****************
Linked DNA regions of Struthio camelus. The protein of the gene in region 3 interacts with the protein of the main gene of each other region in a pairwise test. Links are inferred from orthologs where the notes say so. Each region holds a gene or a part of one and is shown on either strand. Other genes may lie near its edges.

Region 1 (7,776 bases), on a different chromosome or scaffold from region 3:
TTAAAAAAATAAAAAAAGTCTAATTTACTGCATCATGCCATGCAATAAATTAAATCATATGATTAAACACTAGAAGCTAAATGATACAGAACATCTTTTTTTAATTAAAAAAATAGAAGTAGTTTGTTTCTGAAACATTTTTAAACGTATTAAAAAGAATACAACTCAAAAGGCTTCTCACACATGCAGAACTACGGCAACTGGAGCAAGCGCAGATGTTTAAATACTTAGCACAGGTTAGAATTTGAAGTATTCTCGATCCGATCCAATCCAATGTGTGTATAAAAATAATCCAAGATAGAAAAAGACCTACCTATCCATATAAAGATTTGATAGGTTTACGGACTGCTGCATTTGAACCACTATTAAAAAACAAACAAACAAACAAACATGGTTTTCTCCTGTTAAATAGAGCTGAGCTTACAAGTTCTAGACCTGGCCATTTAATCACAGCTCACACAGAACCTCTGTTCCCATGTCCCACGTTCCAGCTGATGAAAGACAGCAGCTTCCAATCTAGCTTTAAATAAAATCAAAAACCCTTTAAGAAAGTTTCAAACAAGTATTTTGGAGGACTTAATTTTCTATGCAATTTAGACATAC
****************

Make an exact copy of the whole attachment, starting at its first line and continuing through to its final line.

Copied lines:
Linked DNA regions of Struthio camelus. The protein of the gene in region 3 interacts with the protein of the main gene of each other region in a pairwise test. Links are inferred from orthologs where the notes say so. Each region holds a gene or a part of one and is shown on either strand. Other genes may lie near its edges.

Region 1 (7,776 bases), on a different chromosome or scaffold from region 3:
TTAAAAAAATAAAAAAAGTCTAATTTACTGCATCATGCCATGCAATAAATTAAATCATATGATTAAACACTAGAAGCTAAATGATACAGAACATCTTTTTTTAATTAAAAAAATAGAAGTAGTTTGTTTCTGAAACATTTTTAAACGTATTAAAAAGAATACAACTCAAAAGGCTTCTCACACATGCAGAACTACGGCAACTGGAGCAAGCGCAGATGTTTAAATACTTAGCACAGGTTAGAATTTGAAGTATTCTCGATCCGATCCAATCCAATGTGTGTATAAAAATAATCCAAGATAGAAAAAGACCTACCTATCCATATAAAGATTTGATAGGTTTACGGACTGCTGCATTTGAACCACTATTAAAAAACAAACAAACAAACAAACATGGTTTTCTCCTGTTAAATAGAGCTGAGCTTACAAGTTCTAGACCTGGCCATTTAATCACAGCTCACACAGAACCTCTGTTCCCATGTCCCACGTTCCAGCTGATGAAAGACAGCAGCTTCCAATCTAGCTTTAAATAAAATCAAAAACCCTTTAAGAAAGTTTCAAACAAGTATTTTGGAGGACTTAATTTTCTATGCAATTTAGACATAC